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Dunedin continuing to grapple with resident's noise complaint on causeway

DUNEDIN — Ongoing tension between a Dunedin Causeway resident and a restaurant owner about loud noise has prompted the city to shell out cash toward a $2,200 noise study in hopes of mediating the situation.

The dispute apparently began when Island Outpost Restaurant opened in August 2010.

Almost immediately, restaurant owner Paul Kalli said, Bill Leo, who lives next door, began complaining that live bands and singing customers made too much noise.

In dozens of phone calls, emails and an impromptu speech that interrupted a December meeting at City Hall, Leo has accused city leaders, city code enforcement workers, police officers and firefighters of pandering to the interests of the business.

City leaders have said city code enforcement workers armed with noise meters found no problems when they arrived. City staffers say they "repeatedly advised" Leo to call Pinellas sheriff's deputies about loud noise instead of leaving weekend messages on city voicemail or calling the mayor at home on Saturday evenings or Sunday mornings. Leo has said the bands typically pipe down when city staff or police arrive, and he accused police of failing to issue citations when warranted.

According to a city memo, Leo threatened to call the city each day unless Kalli completely stopped all outdoor entertainment or purchased his home.

So in January, the city and Kalli evenly split the cost of a $2,200 study by Fagen Acoustical Consultants of St. Petersburg, which found noise levels on that particular night fell well below the maximum 65 decibels allowed by city ordinance.

"The residents say it was unusually quiet," the consultants wrote. "... If these observed conditions were what occurred all the time, it is unlikely there would be any complaints."

However, Kalli followed the consultants' recommendation to move the band area and turned the speakers away from Leo's home. He spent about $5,000 installing a restaurant-monitored sound system for bands to plug into. He's even considering putting up a soundproof wall.

The expenditures seems to have quieted the dispute between Leo and Kalli — for now.

Leo, a 70-year-old retired school administrator and seasonal Florida resident, says noise levels have improved over the last week. Kalli said he's likewise not heard from Leo.

Leo, who has lived in the Townhomes of Dunedin Causeway for 11 years, said other residents, including those who live in the nearby Macedonian Condos, have complained. The report and city officials noted that several others have complained, but city officials said Leo has made "99 percent of complaints."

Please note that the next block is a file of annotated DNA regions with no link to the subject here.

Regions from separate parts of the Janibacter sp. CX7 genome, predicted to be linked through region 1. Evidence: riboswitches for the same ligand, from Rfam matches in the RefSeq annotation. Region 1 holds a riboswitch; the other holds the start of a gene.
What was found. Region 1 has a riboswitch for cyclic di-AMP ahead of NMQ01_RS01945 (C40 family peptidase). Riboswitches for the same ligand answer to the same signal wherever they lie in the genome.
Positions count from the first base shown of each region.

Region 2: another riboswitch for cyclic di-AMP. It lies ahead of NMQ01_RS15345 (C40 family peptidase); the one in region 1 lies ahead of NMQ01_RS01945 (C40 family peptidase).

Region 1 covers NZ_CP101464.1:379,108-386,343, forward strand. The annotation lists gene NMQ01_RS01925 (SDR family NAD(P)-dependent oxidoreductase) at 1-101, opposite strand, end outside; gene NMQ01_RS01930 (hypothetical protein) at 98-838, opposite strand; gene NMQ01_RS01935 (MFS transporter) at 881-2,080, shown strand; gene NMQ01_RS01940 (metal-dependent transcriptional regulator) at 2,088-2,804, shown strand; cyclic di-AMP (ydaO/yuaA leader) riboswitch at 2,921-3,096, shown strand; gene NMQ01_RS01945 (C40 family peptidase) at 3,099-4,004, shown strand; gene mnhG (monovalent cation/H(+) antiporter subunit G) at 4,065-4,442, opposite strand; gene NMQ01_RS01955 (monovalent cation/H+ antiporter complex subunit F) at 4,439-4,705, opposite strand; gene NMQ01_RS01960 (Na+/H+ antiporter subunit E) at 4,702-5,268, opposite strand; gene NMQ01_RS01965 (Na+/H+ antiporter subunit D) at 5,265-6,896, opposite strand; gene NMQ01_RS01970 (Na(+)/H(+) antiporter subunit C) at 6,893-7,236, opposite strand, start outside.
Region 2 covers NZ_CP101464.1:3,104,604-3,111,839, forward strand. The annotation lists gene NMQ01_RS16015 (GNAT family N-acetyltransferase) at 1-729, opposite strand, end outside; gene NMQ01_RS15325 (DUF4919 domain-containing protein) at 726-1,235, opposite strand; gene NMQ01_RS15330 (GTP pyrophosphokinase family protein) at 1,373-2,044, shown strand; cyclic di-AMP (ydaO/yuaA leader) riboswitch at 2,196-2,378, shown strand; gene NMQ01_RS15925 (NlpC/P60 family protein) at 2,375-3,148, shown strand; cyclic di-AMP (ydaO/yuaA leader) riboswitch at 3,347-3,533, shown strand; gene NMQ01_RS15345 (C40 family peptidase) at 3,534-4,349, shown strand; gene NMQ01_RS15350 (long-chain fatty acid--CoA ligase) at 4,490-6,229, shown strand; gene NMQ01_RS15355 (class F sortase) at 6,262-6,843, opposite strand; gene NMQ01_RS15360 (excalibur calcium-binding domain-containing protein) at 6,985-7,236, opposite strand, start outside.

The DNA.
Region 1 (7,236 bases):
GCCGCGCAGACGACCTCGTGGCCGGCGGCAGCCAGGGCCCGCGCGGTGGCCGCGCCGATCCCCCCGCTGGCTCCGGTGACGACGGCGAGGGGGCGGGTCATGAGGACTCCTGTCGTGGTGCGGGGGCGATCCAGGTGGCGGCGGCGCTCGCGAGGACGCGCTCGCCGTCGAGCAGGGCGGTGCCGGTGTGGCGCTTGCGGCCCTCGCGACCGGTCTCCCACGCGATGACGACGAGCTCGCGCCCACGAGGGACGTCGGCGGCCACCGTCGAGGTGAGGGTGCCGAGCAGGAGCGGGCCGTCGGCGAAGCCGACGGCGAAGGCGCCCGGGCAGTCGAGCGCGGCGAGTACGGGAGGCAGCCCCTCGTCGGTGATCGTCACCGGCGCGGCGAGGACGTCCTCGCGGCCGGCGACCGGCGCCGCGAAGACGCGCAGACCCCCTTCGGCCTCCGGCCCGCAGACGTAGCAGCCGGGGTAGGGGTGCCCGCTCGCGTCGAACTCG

"I know there's been good efforts on the part of the owner and the city, but it's not been completely successful," Leo said Friday. "We're continuing to hope that the owner will be responsive."

He added: "We understand ... the operator has to make a living and we're okay with that. It's just that when the sound gets very loud and the crowd is encouraged to sing by the musicians, in my bedroom on a Tuesday night the music really was not very reasonable at all."

Matthew Campbell, assistant to the city manager, said the Island Outpost property has been zoned for commercial use for more than 20 years and predates the residential zoning near it.

Dunedin officials will continue to monitor the situation and respond, Campbell said.

Kalli is not convinced that will help. He says he's endured sometimes daily verbal assaults by Leo and doesn't believe Leo will ever be happy.

"My next move will be, if he keeps on abusing and threatening, I've already contacted an attorney and we're going to get a court order so we can keep him away," Kalli said.

Keyonna Summers can be reached at ksummers@tampabay.com or (727) 445-4153. To write a letter to the editor, go to tampabay.com/letters.

Dunedin continuing to grapple with resident's noise complaint on causeway 03/30/12 [Last modified: Friday, March 30, 2012 7:26pm]
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